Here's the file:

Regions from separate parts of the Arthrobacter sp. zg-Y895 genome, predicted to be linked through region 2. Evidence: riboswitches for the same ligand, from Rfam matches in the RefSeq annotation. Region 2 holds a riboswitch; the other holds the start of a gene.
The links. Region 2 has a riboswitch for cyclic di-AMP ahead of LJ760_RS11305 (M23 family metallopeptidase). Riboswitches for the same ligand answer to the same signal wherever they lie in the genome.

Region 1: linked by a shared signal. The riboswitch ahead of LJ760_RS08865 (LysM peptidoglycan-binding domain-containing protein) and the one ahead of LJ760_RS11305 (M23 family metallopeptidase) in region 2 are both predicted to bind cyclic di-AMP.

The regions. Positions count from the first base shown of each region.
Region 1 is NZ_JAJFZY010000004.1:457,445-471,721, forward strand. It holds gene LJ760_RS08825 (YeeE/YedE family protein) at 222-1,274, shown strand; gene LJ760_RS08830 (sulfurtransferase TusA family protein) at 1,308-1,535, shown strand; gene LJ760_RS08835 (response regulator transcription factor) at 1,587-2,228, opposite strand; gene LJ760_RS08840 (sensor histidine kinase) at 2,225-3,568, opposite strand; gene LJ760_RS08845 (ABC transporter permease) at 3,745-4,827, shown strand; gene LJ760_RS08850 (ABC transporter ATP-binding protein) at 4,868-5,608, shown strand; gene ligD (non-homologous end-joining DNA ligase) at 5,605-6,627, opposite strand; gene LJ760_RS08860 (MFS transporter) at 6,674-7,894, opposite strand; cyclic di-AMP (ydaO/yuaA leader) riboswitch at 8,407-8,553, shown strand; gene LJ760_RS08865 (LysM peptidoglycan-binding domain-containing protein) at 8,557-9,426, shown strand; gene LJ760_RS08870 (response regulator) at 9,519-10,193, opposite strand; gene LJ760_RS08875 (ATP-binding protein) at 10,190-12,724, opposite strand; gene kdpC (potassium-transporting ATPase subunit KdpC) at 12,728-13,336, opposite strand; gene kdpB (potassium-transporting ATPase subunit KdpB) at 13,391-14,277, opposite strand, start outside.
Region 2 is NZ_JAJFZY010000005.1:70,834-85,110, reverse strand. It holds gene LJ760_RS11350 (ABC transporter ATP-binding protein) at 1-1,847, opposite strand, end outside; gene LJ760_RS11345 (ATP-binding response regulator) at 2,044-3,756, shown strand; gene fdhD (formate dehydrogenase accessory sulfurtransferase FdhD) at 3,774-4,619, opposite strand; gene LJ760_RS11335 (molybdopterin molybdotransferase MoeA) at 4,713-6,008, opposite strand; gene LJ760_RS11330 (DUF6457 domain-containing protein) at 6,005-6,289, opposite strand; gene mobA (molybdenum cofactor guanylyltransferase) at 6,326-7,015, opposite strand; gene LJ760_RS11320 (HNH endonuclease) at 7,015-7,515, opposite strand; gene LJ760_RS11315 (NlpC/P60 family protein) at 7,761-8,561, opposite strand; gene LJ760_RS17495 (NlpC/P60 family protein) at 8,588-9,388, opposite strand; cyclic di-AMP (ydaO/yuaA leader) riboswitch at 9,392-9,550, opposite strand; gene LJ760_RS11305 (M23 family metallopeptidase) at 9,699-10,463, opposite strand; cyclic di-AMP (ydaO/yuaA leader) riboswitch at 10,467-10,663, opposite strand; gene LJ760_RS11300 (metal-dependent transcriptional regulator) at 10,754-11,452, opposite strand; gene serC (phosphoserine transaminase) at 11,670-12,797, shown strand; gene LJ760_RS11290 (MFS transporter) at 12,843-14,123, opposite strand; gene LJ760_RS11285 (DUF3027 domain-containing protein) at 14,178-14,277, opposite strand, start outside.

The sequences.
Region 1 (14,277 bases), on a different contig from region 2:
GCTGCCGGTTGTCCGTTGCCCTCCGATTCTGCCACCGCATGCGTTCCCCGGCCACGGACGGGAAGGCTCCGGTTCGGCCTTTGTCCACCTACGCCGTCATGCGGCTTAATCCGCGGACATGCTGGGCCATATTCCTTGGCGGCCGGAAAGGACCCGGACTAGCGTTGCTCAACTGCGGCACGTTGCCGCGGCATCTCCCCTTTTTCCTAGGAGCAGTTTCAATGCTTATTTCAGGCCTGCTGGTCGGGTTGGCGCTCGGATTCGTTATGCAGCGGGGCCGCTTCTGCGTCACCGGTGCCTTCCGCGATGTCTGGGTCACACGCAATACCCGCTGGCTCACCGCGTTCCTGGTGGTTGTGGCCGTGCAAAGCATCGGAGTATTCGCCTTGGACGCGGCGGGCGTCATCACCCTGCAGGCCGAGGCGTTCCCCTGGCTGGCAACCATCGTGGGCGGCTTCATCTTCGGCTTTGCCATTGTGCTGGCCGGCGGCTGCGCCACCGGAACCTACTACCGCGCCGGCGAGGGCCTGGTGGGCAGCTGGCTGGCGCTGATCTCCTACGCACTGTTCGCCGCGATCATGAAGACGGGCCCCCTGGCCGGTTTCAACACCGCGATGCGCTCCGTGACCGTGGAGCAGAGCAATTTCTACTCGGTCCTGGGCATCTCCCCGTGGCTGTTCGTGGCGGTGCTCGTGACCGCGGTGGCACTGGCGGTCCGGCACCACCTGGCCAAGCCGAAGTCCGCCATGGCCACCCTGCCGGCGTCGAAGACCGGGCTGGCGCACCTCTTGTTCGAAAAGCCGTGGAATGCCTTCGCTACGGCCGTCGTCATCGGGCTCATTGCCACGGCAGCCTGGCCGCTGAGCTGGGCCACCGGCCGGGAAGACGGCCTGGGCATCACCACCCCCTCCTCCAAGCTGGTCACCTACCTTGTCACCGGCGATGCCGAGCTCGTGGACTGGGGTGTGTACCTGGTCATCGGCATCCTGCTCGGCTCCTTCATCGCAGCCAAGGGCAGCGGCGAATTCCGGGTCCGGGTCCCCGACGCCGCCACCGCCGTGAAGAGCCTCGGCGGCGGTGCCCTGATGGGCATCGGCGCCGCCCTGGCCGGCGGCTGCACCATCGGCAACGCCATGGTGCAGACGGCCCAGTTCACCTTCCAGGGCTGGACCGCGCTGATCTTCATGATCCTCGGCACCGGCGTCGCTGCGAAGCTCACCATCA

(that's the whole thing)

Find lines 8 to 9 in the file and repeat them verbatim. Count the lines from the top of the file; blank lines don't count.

Region 1 (14,277 bases), on a different contig from region 2:
GCTGCCGGTTGTCCGTTGCCCTCCGATTCTGCCACCGCATGCGTTCCCCGGCCACGGACGGGAAGGCTCCGGTTCGGCCTTTGTCCACCTACGCCGTCATGCGGCTTAATCCGCGGACATGCTGGGCCATATTCCTTGGCGGCCGGAAAGGACCCGGACTAGCGTTGCTCAACTGCGGCACGTTGCCGCGGCATCTCCCCTTTTTCCTAGGAGCAGTTTCAATGCTTATTTCAGGCCTGCTGGTCGGGTTGGCGCTCGGATTCGTTATGCAGCGGGGCCGCTTCTGCGTCACCGGTGCCTTCCGCGATGTCTGGGTCACACGCAATACCCGCTGGCTCACCGCGTTCCTGGTGGTTGTGGCCGTGCAAAGCATCGGAGTATTCGCCTTGGACGCGGCGGGCGTCATCACCCTGCAGGCCGAGGCGTTCCCCTGGCTGGCAACCATCGTGGGCGGCTTCATCTTCGGCTTTGCCATTGTGCTGGCCGGCGGCTGCGCCACCGGAACCTACTACCGCGCCGGCGAGGGCCTGGTGGGCAGCTGGCTGGCGCTGATCTCCTACGCACTGTTCGCCGCGATCATGAAGACGGGCCCCCTGGCCGGTTTCAACACCGCGATGCGCTCCGTGACCGTGGAGCAGAGCAATTTCTACTCGGTCCTGGGCATCTCCCCGTGGCTGTTCGTGGCGGTGCTCGTGACCGCGGTGGCACTGGCGGTCCGGCACCACCTGGCCAAGCCGAAGTCCGCCATGGCCACCCTGCCGGCGTCGAAGACCGGGCTGGCGCACCTCTTGTTCGAAAAGCCGTGGAATGCCTTCGCTACGGCCGTCGTCATCGGGCTCATTGCCACGGCAGCCTGGCCGCTGAGCTGGGCCACCGGCCGGGAAGACGGCCTGGGCATCACCACCCCCTCCTCCAAGCTGGTCACCTACCTTGTCACCGGCGATGCCGAGCTCGTGGACTGGGGTGTGTACCTGGTCATCGGCATCCTGCTCGGCTCCTTCATCGCAGCCAAGGGCAGCGGCGAATTCCGGGTCCGGGTCCCCGACGCCGCCACCGCCGTGAAGAGCCTCGGCGGCGGTGCCCTGATGGGCATCGGCGCCGCCCTGGCCGGCGGCTGCACCATCGGCAACGCCATGGTGCAGACGGCCCAGTTCACCTTCCAGGGCTGGACCGCGCTGATCTTCATGATCCTCGGCACCGGCGTCGCTGCGAAGCTCACCATCA